MKs, NGOs slam lack of Sephardi Supreme Court justices

“The court needs to be reflective of society and include Mizrahi justices,” judicial expert tells 'Post.'

By
November 16, 2011 05:12
1 minute read.
High Court of Justice [file]

high court panel citizenship law 311. (photo credit: Ariel Jerozolimski)

 
X

Dear Reader,
As you can imagine, more people are reading The Jerusalem Post than ever before. Nevertheless, traditional business models are no longer sustainable and high-quality publications, like ours, are being forced to look for new ways to keep going. Unlike many other news organizations, we have not put up a paywall. We want to keep our journalism open and accessible and be able to keep providing you with news and analyses from the frontlines of Israel, the Middle East and the Jewish World.

As one of our loyal readers, we ask you to be our partner.

For $5 a month you will receive access to the following:

  • A user experience almost completely free of ads
  • Access to our Premium Section
  • Content from the award-winning Jerusalem Report and our monthly magazine to learn Hebrew - Ivrit
  • A brand new ePaper featuring the daily newspaper as it appears in print in Israel

Help us grow and continue telling Israel’s story to the world.

Thank you,

Ronit Hasin-Hochman, CEO, Jerusalem Post Group
Yaakov Katz, Editor-in-Chief

UPGRADE YOUR JPOST EXPERIENCE FOR 5$ PER MONTH Show me later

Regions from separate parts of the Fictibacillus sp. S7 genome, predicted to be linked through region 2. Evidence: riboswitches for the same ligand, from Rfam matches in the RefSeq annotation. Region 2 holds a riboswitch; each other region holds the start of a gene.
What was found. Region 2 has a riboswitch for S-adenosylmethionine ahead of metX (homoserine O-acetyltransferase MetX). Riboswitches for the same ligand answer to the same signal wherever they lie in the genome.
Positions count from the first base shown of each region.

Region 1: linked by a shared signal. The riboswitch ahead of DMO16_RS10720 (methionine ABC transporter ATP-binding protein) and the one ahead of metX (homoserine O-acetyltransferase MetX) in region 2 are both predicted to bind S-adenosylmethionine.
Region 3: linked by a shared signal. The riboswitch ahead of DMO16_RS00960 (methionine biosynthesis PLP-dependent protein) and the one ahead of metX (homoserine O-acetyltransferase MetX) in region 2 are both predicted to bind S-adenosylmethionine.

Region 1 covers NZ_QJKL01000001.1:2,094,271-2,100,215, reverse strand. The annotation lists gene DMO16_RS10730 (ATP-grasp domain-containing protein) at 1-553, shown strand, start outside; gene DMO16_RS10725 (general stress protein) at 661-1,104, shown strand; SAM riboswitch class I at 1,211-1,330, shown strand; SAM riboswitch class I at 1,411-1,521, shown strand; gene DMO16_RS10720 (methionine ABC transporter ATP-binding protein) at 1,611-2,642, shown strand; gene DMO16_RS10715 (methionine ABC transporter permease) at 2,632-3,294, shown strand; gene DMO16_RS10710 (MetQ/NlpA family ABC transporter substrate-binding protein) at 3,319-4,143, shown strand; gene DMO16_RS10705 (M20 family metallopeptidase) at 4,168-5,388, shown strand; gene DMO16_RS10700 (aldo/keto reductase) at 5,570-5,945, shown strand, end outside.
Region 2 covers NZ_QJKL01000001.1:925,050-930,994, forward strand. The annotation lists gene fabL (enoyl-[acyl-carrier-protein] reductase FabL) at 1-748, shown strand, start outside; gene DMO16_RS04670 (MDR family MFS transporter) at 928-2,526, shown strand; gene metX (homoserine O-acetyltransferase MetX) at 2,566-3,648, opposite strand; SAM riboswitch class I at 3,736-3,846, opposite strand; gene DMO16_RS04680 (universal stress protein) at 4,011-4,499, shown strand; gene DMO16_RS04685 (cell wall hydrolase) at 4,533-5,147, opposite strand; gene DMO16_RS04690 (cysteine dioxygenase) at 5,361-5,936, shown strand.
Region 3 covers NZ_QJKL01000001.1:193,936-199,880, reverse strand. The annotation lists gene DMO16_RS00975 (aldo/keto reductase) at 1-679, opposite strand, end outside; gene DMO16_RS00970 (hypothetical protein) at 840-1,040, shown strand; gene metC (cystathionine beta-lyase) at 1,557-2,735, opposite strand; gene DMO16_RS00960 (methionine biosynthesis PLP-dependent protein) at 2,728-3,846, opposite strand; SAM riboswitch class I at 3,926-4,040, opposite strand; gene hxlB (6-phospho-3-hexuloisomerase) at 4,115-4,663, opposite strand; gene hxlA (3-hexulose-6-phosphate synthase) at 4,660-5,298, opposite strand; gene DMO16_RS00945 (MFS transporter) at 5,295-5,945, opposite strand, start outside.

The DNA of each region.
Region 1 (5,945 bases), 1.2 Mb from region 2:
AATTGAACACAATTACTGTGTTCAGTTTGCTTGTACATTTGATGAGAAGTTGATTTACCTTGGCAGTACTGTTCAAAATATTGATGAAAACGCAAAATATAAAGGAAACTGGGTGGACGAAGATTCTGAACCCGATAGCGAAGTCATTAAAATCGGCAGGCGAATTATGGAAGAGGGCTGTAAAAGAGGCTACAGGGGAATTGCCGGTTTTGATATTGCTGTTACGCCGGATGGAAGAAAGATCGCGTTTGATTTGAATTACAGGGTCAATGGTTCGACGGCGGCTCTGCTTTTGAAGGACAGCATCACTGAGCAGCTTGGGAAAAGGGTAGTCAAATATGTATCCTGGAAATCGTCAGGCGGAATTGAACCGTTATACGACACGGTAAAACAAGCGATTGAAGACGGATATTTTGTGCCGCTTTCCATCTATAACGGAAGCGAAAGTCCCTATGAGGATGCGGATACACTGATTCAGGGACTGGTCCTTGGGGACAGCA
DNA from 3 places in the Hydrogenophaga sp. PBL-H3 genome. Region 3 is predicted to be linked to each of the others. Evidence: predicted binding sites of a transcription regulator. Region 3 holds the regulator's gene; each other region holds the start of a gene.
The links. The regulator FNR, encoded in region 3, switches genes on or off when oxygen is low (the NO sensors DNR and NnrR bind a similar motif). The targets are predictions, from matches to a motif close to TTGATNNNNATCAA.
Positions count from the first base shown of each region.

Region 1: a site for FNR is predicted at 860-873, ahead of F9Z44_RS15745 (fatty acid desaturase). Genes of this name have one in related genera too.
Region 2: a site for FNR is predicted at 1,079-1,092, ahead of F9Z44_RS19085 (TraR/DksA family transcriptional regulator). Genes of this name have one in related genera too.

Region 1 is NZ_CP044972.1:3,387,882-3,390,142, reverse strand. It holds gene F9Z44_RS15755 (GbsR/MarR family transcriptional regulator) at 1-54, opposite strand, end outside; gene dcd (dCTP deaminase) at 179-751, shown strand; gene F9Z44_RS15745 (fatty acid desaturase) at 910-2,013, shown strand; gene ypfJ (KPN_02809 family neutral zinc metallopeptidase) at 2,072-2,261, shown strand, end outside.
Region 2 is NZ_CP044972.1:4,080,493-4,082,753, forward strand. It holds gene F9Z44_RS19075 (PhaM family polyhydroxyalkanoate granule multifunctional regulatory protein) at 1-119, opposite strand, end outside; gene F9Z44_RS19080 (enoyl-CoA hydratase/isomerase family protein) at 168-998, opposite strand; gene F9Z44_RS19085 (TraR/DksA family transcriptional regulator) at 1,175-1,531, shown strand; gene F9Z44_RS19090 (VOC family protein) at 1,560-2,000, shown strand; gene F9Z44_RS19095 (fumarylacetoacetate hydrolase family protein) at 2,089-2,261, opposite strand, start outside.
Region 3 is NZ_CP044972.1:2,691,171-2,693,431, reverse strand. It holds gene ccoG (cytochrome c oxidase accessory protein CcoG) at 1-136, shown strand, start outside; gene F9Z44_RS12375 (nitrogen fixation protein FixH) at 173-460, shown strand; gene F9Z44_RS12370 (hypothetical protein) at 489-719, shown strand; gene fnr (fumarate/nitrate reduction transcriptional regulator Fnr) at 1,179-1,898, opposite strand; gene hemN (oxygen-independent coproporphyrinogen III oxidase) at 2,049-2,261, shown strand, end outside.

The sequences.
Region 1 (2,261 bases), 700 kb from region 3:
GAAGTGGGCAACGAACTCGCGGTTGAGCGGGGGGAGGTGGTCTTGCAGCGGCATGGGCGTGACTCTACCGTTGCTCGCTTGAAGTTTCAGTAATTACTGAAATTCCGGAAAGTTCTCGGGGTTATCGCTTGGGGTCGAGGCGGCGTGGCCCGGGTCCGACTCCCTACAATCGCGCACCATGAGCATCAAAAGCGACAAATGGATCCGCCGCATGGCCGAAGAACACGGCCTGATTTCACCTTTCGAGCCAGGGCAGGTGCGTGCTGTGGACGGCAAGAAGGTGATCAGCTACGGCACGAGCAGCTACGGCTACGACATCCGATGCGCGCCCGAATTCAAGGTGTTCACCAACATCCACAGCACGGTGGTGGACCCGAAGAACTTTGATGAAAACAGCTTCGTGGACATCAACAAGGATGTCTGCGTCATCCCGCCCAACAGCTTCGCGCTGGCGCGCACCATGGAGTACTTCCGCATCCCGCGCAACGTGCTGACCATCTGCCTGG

As controversy over the process of judicial appointments to the Supreme Court heated up this week, so did the debate over the ethnic makeup of the court’s members.

NGOs, politicians and legal experts have all called for increased Sephardi representation on the country’s most important legal institution.

Be the first to know - Join our Facebook page.


“Since [Edmund] Levi retired, there are no Mizrahi [Sephardi] justices on the Supreme Court judiciary,” Prof. Shimon Shetreet, a judicial expert, told The Jerusalem Post on Tuesday. “The court needs to be reflective of society and include Mizrahi justices.”

MK Yaakov Katz (National Union) told the Post on Tuesday that the Supreme Court should be taken to account over its lack of Sephardi justices, accusing it of looking like a “clique” that selected justices based on friendships, and saying, like Shetreet, that the judiciary did not reflect the composition of Israeli society.

“If you look in any large company in Israel, if you look at the army, you will see that there are Jews from all over the world,” said Katz. “There are many Mizrahi Jews in the legal profession. So why aren’t there any Mizrahi justices on the Supreme Court? Someone should call [Supreme Court President Dorit] Beinisch and ask her why not.”

The Association for Civil Rights in Israel also called for Sephardi representation on the Supreme Court. Its president, Sami Michael, said on Tuesday that Mizrahi Jews, Arabs and also women were underrepresented on what he dubbed “an important fortress of Israeli democracy.”

“If we want to live in a country that respects the different voices of its citizens, that diversity must be reflected in all walks of life, including in the highest judicial body,” Michael said. “Mizrahi underrepresentation on the Supreme Court could alienate this population, which could play into the hands of those enemies of democracy who want to undermine the court.”

JPOST VIDEOS THAT MIGHT INTEREST YOU:

Join Jerusalem Post Premium Plus now for just $5 and upgrade your experience with an ads-free website and exclusive content. Click here>>

Related Content

Prime Minister Benjamin Netanyahu
August 31, 2014
Prime minister to Channel 1: I’ll be running again in next election

By Gil Stern Stern HOFFMAN